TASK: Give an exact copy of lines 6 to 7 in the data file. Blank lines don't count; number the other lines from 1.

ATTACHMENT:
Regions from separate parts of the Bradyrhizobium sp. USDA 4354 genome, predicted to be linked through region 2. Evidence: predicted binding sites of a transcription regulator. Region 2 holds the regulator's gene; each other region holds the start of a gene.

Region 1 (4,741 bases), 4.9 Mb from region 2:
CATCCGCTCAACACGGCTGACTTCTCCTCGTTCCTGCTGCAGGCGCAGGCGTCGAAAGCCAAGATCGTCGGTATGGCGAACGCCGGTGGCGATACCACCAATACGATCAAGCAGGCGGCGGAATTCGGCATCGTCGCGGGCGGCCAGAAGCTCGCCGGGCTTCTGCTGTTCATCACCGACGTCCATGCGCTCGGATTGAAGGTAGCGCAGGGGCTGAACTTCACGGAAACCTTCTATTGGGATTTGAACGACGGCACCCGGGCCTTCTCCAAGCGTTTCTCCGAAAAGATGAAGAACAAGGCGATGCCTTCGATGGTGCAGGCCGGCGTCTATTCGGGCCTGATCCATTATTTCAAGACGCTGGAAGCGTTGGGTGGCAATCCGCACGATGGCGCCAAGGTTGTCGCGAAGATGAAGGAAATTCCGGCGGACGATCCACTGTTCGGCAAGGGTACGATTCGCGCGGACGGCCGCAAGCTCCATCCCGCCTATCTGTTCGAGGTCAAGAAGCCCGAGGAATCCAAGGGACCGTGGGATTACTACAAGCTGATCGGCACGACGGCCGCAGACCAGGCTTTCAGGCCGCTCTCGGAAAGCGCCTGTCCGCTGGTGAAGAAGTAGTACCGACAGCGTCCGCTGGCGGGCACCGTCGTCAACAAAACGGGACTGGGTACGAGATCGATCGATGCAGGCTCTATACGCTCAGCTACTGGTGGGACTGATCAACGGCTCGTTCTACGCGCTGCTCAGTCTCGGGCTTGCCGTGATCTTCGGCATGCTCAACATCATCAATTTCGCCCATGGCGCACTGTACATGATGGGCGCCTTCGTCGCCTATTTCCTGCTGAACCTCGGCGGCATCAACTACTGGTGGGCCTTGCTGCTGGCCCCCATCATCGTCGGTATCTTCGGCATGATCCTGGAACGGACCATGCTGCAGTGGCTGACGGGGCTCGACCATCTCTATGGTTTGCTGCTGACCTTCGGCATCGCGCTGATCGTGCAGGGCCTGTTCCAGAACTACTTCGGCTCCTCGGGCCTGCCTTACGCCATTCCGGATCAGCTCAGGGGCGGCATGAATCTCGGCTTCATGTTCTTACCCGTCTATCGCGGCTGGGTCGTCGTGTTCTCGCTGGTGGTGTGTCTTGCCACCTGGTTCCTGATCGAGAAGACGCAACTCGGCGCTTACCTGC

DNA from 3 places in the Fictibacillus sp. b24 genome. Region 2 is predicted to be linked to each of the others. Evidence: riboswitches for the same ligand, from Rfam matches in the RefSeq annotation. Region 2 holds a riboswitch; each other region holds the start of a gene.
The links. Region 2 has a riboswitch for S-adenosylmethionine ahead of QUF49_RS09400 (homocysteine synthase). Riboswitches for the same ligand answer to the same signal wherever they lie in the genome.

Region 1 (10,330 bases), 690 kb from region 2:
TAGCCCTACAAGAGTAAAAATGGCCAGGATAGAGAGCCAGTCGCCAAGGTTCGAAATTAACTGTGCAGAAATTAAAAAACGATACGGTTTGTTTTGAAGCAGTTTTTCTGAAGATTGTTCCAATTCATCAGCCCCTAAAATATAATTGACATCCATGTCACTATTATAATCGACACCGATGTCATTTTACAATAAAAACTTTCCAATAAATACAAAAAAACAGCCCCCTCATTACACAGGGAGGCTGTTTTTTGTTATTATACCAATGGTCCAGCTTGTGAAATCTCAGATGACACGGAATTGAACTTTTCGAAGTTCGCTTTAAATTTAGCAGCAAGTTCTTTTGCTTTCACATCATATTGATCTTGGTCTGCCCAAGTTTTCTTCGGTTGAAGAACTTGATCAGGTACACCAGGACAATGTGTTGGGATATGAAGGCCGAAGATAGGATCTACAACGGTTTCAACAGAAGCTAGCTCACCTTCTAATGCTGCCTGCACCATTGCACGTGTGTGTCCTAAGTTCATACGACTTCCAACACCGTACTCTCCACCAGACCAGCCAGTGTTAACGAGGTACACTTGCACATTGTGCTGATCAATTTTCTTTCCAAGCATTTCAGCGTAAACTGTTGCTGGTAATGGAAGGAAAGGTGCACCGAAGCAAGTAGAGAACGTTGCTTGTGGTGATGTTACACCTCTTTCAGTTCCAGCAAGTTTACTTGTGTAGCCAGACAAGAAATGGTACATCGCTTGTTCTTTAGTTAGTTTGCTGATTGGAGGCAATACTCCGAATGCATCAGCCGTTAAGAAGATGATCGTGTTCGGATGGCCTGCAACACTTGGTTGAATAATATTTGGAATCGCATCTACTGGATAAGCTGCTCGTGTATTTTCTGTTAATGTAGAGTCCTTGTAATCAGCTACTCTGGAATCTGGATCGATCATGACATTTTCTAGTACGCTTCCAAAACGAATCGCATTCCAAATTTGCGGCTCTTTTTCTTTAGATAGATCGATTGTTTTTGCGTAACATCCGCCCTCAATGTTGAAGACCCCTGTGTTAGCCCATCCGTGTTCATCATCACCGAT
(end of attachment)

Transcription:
Region 1 (10,330 bases), 690 kb from region 2:
TAGCCCTACAAGAGTAAAAATGGCCAGGATAGAGAGCCAGTCGCCAAGGTTCGAAATTAACTGTGCAGAAATTAAAAAACGATACGGTTTGTTTTGAAGCAGTTTTTCTGAAGATTGTTCCAATTCATCAGCCCCTAAAATATAATTGACATCCATGTCACTATTATAATCGACACCGATGTCATTTTACAATAAAAACTTTCCAATAAATACAAAAAAACAGCCCCCTCATTACACAGGGAGGCTGTTTTTTGTTATTATACCAATGGTCCAGCTTGTGAAATCTCAGATGACACGGAATTGAACTTTTCGAAGTTCGCTTTAAATTTAGCAGCAAGTTCTTTTGCTTTCACATCATATTGATCTTGGTCTGCCCAAGTTTTCTTCGGTTGAAGAACTTGATCAGGTACACCAGGACAATGTGTTGGGATATGAAGGCCGAAGATAGGATCTACAACGGTTTCAACAGAAGCTAGCTCACCTTCTAATGCTGCCTGCACCATTGCACGTGTGTGTCCTAAGTTCATACGACTTCCAACACCGTACTCTCCACCAGACCAGCCAGTGTTAACGAGGTACACTTGCACATTGTGCTGATCAATTTTCTTTCCAAGCATTTCAGCGTAAACTGTTGCTGGTAATGGAAGGAAAGGTGCACCGAAGCAAGTAGAGAACGTTGCTTGTGGTGATGTTACACCTCTTTCAGTTCCAGCAAGTTTACTTGTGTAGCCAGACAAGAAATGGTACATCGCTTGTTCTTTAGTTAGTTTGCTGATTGGAGGCAATACTCCGAATGCATCAGCCGTTAAGAAGATGATCGTGTTCGGATGGCCTGCAACACTTGGTTGAATAATATTTGGAATCGCATCTACTGGATAAGCTGCTCGTGTATTTTCTGTTAATGTAGAGTCCTTGTAATCAGCTACTCTGGAATCTGGATCGATCATGACATTTTCTAGTACGCTTCCAAAACGAATCGCATTCCAAATTTGCGGCTCTTTTTCTTTAGATAGATCGATTGTTTTTGCGTAACATCCGCCCTCAATGTTGAAGACCCCTGTGTTAGCCCATCCGTGTTCATCATCACCGAT